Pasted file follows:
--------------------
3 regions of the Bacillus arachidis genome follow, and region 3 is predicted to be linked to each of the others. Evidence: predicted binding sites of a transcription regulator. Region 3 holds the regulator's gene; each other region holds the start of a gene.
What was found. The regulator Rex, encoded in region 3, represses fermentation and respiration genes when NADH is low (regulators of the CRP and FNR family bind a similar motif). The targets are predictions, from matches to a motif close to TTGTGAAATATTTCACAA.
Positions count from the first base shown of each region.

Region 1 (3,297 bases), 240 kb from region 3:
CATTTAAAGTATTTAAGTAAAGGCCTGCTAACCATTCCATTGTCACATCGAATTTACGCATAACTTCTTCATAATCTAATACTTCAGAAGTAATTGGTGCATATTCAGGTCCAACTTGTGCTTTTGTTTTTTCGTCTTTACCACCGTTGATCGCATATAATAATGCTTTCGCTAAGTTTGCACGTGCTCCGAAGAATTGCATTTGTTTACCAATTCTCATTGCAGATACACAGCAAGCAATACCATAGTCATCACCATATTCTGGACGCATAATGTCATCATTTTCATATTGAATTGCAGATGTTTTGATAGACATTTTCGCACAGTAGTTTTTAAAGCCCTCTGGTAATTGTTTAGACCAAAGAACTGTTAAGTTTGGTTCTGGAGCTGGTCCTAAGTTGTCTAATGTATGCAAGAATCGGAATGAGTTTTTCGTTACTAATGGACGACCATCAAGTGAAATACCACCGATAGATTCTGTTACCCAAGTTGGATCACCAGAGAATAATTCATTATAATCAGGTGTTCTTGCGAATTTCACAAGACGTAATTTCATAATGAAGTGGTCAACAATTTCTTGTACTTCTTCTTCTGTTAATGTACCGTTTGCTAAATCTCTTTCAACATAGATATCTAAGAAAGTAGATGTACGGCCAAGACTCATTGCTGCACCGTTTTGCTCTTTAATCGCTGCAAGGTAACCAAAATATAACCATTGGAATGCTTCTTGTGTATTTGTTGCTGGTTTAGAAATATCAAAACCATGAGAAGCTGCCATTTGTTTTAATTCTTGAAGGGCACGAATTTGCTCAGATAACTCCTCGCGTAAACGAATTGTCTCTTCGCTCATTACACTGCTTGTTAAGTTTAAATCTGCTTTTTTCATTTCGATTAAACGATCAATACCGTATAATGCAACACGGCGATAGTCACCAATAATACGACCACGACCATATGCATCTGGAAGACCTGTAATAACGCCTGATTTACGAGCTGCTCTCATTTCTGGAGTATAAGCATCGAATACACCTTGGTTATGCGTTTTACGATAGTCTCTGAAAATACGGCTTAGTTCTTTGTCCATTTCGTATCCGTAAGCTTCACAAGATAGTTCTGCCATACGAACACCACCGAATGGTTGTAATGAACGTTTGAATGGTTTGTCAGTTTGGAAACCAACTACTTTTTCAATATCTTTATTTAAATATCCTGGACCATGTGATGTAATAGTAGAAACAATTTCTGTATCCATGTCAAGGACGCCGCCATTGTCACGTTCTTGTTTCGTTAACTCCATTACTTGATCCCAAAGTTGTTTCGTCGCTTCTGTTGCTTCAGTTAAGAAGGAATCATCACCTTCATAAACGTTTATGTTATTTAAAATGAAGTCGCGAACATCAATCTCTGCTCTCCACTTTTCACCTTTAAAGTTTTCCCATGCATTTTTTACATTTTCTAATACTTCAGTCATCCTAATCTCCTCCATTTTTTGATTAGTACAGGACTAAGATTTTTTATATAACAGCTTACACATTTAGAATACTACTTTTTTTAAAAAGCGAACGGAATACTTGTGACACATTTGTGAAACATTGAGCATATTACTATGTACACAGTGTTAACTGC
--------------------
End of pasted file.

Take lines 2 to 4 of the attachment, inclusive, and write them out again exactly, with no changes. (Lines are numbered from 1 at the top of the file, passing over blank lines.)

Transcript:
What was found. The regulator Rex, encoded in region 3, represses fermentation and respiration genes when NADH is low (regulators of the CRP and FNR family bind a similar motif). The targets are predictions, from matches to a motif close to TTGTGAAATATTTCACAA.
Positions count from the first base shown of each region.

Region 1 (3,297 bases), 240 kb from region 3: